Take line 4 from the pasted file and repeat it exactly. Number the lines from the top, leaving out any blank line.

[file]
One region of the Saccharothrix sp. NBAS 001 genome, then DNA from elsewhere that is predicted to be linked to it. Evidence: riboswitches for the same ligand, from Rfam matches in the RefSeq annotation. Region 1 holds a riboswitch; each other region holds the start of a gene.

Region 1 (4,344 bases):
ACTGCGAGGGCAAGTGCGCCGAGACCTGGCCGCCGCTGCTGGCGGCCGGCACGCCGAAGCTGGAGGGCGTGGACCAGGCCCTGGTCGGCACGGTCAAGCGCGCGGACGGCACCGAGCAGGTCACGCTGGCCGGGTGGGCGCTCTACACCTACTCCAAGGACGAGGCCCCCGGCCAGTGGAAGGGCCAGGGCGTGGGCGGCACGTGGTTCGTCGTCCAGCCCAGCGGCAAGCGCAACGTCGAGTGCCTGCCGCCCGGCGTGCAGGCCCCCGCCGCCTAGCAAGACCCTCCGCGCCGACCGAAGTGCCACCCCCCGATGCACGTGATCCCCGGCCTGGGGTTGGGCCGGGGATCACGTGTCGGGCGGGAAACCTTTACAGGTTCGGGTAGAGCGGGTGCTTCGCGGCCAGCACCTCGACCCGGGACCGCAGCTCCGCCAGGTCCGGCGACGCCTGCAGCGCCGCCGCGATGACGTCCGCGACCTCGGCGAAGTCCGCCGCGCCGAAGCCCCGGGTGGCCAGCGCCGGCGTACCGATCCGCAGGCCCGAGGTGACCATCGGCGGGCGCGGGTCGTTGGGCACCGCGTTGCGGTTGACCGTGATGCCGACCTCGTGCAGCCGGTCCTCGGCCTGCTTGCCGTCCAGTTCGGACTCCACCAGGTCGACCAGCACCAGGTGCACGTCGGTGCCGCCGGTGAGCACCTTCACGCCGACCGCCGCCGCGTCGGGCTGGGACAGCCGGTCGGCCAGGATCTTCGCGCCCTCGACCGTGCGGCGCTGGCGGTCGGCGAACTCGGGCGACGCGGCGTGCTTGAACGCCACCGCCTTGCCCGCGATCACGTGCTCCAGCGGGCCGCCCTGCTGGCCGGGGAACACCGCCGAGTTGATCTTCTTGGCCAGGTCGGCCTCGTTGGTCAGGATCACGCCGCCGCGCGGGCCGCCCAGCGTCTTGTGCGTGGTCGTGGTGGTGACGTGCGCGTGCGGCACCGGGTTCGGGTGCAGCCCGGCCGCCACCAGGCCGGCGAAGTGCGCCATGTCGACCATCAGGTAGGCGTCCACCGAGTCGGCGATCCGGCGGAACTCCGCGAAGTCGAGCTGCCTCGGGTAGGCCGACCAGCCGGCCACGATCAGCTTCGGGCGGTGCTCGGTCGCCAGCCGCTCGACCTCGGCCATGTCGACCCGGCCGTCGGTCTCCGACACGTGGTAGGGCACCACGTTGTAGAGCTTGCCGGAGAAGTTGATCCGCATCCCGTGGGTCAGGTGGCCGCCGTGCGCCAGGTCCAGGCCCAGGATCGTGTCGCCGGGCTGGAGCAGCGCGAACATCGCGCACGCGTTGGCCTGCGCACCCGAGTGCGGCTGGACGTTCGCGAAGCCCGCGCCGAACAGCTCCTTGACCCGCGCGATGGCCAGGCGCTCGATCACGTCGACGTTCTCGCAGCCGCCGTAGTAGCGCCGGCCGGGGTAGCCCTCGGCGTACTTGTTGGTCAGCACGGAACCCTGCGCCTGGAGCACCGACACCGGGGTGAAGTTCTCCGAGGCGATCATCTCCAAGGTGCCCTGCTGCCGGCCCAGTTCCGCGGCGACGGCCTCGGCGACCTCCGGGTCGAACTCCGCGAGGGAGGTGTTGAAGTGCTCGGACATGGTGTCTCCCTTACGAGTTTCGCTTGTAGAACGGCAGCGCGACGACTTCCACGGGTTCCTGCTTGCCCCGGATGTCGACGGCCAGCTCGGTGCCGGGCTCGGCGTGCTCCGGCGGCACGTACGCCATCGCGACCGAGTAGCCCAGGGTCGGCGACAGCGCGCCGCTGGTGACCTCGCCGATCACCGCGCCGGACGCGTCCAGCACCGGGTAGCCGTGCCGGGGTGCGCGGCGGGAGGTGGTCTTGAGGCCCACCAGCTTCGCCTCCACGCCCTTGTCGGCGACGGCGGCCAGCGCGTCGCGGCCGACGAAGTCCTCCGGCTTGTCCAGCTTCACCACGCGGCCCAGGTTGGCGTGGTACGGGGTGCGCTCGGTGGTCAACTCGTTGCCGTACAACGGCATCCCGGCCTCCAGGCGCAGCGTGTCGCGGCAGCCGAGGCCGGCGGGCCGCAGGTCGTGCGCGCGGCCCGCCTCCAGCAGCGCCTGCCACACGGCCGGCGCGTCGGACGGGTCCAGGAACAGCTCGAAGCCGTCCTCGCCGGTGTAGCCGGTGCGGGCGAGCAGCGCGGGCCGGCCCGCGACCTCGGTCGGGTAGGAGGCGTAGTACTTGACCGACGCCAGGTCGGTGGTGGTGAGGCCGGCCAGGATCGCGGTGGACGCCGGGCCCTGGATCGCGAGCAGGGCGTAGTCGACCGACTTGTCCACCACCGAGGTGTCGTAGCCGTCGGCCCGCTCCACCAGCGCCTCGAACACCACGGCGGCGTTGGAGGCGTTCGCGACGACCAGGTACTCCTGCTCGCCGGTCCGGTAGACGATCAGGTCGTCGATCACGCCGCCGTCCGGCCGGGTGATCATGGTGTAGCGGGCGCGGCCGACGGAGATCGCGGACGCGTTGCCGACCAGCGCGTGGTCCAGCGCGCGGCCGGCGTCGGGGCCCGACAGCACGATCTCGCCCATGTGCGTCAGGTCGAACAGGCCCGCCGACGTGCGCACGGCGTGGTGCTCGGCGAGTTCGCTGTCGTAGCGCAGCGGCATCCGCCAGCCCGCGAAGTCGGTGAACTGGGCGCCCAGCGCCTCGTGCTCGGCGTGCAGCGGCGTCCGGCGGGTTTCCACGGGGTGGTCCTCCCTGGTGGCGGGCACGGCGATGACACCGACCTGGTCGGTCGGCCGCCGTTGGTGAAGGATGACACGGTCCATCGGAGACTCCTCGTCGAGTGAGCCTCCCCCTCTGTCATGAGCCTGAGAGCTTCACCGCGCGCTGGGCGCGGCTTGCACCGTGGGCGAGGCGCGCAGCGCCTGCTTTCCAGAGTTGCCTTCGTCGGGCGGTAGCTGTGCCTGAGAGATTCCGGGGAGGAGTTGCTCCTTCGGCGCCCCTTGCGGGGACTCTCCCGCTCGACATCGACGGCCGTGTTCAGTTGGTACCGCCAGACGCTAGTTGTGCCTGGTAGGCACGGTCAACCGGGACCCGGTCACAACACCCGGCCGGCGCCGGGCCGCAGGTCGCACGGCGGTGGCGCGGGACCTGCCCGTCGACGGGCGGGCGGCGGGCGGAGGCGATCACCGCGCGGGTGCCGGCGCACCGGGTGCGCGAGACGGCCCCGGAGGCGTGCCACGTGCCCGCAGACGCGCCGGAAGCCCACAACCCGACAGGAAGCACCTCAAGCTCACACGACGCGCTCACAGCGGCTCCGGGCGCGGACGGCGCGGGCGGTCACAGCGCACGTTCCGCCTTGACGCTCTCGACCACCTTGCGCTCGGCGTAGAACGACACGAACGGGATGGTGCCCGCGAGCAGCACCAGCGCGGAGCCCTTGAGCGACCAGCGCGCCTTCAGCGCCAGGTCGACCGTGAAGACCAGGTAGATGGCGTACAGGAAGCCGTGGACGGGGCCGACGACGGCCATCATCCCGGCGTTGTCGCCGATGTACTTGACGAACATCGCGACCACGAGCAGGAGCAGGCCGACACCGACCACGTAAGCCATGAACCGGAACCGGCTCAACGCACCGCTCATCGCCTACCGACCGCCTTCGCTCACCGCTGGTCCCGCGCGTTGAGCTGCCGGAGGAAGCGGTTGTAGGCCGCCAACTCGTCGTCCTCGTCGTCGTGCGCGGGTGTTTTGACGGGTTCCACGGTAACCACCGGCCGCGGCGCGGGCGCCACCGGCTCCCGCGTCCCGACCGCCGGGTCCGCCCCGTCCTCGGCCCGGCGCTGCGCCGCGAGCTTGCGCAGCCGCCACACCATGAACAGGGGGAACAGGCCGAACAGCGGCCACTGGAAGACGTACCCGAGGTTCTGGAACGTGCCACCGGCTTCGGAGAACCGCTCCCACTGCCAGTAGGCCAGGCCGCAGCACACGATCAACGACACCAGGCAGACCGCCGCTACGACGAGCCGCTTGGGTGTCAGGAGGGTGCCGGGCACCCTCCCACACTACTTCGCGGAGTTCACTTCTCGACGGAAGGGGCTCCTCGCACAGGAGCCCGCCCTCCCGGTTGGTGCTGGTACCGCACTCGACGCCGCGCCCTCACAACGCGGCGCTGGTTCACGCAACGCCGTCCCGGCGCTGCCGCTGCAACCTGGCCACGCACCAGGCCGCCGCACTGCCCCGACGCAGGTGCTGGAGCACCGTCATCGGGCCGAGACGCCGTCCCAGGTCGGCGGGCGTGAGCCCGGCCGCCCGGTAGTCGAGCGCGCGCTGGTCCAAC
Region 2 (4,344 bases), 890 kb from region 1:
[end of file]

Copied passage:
Region 2 (4,344 bases), 890 kb from region 1: